by Suzie Raven
The Olympics are long over but certain issues seem to linger. The victories of a new sports season will soon overshadow the memory of record-breaking performances from U.S. swimmer Michael Phelps and Jamaican runner Usain Bolt. New scandals will overshadow the controversy regarding Chinese gold-medal winning gymnast He Kexin’s true age.
But wait — there hasn’t even been an official determination on He. At least, not yet.
Gymnasts must be sixteen years old to compete in the Olympics. Passports and state-issued identification cards claim that He was born in 1992, making her eligible. Other documents show her birthday as 1/1/94 and therefore two years too young.
Using Google and other internet search devices, Mike Walker, a computer security expert in Washington, D.C., actually turned up spreadsheet evidence from China's General Administration of Sport that shows He was born in 1994. The information Walker discovered also pointed to problems with the age listed for Yang Yilin, a bronze medalist in the all-around and parallel bars. Walker posted what he found on his blog, and soon the Associated Press was carrying the story of the scandal.
The reaction from the International Olympic Committee (IOC)? They asked the International Gymnastics Committee to investigate, even though, as the IOC stated “there is still no proof anyone cheated.”
If the material Walker found doesn't count as evidence, I don’t know what you would call it.
"We believe the matter will be put to rest and there's no question ... on the eligibility," IOC spokeswoman Giselle Davies said. "The information we have received seems satisfactory in terms of the correct documentation — including birth certificates."
Yes, the gymnasts showed Chinese government-issued identification, but those documents come from a state that is willing to go to any length for gold medals. Chinese officials are not happy with the mere 51 gold medals its athletes won this year, the most of any country in the games.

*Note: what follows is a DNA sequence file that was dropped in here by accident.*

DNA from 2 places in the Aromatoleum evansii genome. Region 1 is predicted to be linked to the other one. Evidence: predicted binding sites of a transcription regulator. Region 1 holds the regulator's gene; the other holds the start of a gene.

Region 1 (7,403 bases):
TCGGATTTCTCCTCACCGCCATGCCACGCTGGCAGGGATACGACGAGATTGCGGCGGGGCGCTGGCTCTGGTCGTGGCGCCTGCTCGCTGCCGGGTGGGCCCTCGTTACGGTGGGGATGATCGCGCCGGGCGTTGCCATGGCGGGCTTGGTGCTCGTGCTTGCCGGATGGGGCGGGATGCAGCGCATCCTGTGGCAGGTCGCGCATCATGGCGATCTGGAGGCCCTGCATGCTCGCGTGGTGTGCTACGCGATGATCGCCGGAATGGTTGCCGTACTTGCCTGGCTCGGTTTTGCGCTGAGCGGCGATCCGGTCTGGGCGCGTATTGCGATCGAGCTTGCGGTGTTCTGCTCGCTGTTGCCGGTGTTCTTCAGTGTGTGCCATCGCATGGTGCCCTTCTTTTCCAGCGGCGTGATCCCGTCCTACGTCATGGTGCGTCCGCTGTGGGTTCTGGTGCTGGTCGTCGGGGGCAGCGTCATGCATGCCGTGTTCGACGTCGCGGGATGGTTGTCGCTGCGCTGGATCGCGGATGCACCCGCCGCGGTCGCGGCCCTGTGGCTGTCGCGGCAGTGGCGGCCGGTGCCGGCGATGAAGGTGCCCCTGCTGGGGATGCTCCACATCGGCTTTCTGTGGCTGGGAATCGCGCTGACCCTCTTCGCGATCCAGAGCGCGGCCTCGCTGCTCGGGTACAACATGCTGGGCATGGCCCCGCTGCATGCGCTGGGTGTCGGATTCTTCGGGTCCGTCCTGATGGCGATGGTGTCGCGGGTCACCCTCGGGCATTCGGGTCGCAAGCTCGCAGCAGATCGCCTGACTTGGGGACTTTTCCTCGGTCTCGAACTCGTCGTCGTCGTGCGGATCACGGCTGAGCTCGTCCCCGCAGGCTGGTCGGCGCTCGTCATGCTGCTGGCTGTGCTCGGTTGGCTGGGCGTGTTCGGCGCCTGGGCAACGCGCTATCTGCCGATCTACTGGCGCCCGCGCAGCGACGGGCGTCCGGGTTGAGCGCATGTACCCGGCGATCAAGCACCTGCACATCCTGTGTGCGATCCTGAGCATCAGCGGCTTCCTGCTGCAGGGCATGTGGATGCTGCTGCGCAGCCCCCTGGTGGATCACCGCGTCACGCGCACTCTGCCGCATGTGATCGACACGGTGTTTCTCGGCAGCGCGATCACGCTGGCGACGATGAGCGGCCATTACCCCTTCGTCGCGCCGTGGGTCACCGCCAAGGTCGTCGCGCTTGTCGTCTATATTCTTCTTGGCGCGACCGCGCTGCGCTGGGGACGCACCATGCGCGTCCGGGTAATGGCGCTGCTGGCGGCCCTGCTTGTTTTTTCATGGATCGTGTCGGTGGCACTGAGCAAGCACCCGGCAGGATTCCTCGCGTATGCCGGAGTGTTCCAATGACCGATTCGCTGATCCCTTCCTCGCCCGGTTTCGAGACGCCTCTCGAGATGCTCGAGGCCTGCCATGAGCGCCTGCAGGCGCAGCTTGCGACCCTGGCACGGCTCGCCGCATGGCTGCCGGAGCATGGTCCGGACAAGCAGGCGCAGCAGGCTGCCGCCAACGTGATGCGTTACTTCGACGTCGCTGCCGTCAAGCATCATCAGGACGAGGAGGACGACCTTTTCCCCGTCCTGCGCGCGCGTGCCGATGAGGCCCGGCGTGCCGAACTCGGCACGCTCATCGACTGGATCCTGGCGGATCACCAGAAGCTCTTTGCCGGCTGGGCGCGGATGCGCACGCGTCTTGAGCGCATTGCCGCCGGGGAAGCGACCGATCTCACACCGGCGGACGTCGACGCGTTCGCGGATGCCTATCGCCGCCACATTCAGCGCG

"There is still a relatively large gap between China and the best in the world in the high-profile items like athletics, swimming and cycling, and also in the popular ball sports," Chinese sports chief Liu Peng said.
Liu went on to say that "these (problems) require earnest reflection, to build courage from shame and to make up lost ground."
This earnestness led the government to spend $200 billion on infrastructure improvements in Beijing, and “forcibly displace” more than three million residents in the construction projects related to the Olympics. China has no problem uprooting millions of its citizens in preparation for the games or telling a young girl she is too ugly to sing at the opening ceremony. Forging a couple of passports and birth certificates is no stretch of the imagination.
During the Olympics, China sought gold medals and respect from the rest of the world. With the investigation quickly turning into a memory, the gymnasts will probably keep their medals. I would like to see the IOC conduct an actual investigation, not just give it lip service. However, no matter the outcome, these questions will forever taint the young girls’ victories. All of the infrastructure improvements in the world can’t improve China’s image after they cheated their way to the medal stand.
(The photo of He Kexin performing at the 2008 Beijing Olympics is from China's Xinhua News Agency. Although Xinhua claims its material is copyrighted, as an arm of the Chinese government this photo and other material is in the public domain.)
International Olympic Committee
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by Suzie Raven